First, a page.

Keep in mind, you want to make sure your plastic pages don't extend beyond the outer binder, or else the weight of the sheet will be on cards #3, #6 and #9 of each page! (It hasn't been a problem with any of my standard 9 pocket sleeves, but other size sleeves might be an issue.) You also need to use stiff binders (not the cheap flimsy plastic ones that bend easily).
You could also avoid the corner card damage by storing your binders flat, but that increases the risk that the sheets in the front or back of the binder will get pinched between the binder covers and the metal rings. If that happens, the cards closest to the ring (cards #1, 4, and 7) can get creased when pressure is placed on the binder. That happened once with my Horrors of War binder and I my near mint #1 card was creased, along with cards 4 & 7. That was about a $300 "whoops" moment.
The truth is, one needs to be careful about pinching the pages regardless of how they store their cards. Don't overstuff a binder with too many pages. Always close it carefully and make sure no sheets are getting crushed between the metal rings and outer cover. Take it from someone who wasn't careful once and still regrets it!
There's another benefit about storing the binders spine side up that I should mention: It shaved two inches off the vertical space required for each shelf, allowing me to fit an extra shelf in the bookcase and store more binders in it overall. Sweet!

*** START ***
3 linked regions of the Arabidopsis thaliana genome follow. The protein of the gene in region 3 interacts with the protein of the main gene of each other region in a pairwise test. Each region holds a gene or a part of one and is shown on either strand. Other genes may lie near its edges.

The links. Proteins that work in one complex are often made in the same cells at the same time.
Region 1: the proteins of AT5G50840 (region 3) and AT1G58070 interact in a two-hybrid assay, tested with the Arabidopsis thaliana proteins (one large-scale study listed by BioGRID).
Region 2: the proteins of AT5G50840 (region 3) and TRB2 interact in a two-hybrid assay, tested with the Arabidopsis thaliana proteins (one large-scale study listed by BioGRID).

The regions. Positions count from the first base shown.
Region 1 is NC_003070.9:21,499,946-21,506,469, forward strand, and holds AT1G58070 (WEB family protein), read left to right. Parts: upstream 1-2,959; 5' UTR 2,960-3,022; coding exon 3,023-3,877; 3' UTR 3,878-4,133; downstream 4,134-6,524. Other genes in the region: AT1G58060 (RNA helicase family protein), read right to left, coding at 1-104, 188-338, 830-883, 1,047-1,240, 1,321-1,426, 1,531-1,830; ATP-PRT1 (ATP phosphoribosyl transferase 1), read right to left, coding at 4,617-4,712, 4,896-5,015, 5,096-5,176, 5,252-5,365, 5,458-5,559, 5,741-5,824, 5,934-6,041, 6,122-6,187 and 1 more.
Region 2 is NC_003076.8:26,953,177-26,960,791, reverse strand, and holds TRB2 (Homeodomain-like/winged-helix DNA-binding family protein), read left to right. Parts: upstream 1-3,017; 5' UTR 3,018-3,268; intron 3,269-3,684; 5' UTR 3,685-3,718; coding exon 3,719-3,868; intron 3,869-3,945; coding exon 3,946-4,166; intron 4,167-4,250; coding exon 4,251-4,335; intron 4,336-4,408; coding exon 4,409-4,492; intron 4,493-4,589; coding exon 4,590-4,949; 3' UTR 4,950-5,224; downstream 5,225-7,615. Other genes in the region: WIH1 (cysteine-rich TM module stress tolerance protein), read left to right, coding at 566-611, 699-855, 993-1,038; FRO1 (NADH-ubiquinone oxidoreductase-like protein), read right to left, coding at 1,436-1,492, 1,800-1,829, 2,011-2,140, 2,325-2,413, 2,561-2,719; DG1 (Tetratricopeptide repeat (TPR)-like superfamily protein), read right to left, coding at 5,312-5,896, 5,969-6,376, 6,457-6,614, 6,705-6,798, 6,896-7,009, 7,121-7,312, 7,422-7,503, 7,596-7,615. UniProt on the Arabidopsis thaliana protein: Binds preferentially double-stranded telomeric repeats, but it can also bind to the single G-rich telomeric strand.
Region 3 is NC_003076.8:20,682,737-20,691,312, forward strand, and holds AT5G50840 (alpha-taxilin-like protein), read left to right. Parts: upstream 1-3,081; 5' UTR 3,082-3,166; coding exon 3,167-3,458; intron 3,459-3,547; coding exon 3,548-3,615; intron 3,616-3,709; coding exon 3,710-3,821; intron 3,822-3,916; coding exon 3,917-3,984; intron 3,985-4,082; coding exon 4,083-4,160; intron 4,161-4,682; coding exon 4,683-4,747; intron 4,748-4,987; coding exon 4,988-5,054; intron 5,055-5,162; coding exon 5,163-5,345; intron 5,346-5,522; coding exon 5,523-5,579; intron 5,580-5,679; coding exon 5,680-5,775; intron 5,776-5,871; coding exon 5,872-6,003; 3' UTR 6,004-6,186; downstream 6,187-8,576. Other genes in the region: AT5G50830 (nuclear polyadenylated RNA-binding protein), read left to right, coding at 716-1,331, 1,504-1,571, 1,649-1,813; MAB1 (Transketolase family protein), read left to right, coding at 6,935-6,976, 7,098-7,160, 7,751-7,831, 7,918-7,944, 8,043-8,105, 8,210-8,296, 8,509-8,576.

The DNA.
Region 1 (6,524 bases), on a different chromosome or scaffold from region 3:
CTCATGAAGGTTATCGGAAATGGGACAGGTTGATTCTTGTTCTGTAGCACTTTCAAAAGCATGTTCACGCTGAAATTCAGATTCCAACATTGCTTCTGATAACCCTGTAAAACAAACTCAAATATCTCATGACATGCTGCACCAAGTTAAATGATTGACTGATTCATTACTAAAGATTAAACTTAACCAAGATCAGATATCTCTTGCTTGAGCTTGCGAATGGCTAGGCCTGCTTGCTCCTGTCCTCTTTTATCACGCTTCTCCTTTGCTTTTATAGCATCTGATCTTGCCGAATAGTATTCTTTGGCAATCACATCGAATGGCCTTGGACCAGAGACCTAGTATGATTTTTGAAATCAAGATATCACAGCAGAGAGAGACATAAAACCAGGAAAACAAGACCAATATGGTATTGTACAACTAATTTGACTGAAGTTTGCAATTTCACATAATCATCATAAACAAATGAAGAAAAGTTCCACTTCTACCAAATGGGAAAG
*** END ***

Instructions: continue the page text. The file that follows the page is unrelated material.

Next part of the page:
Suggestion #3: Number each binder. I gave each binder a number written on white tape, which I stuck on the spine. Of course, I can't see the spine as easily as before, because now it's facing upward. But all I need to see is the number, and I have that taped to the very top of the spine on the edge closest to me, so I can still spot the numbers of all the binders except the ones on the top shelf (since they are above my head.) However, I compensate for this minor problem by also writing a number on white tape and sticking it on the SHELF below each binder. They're in numerical order, so it's fast and easy to locate each one.
Suggestion #4: List all your sets alphabetically in an index. (This is the most time consuming but important part.) I did it on the computer so I can insert future sets and make a clean print out. How much information you want to include for each set is up to you. The set title is essential, but I also include the manufacture and date of each set, the overall condition, how many are in the set, the estimated resale value, and most importantly, THE BINDER NUMBER!
This allows me or anyone else to quickly find any given set by looking up the name, spotting the binder number and going straight to it. That's assuming you can find the index. I hide mine as an added security measure (along with installing a fence, keeping two Great Danes, and running an alarm system-- not that I'm paranoid). I don't want to assist any thieves in figuring out which sets are worthwhile and which ones are not. I do, however, want my family to know this information. That's why I gave them a copy of the index and it included the manufacture name and date info (plus the set's condition), so they have what they need to list it all on eBay after I'm gone. (I've also stored a backup copy with my will. It's a cheap way to prevent one of my few assets from being wasted.)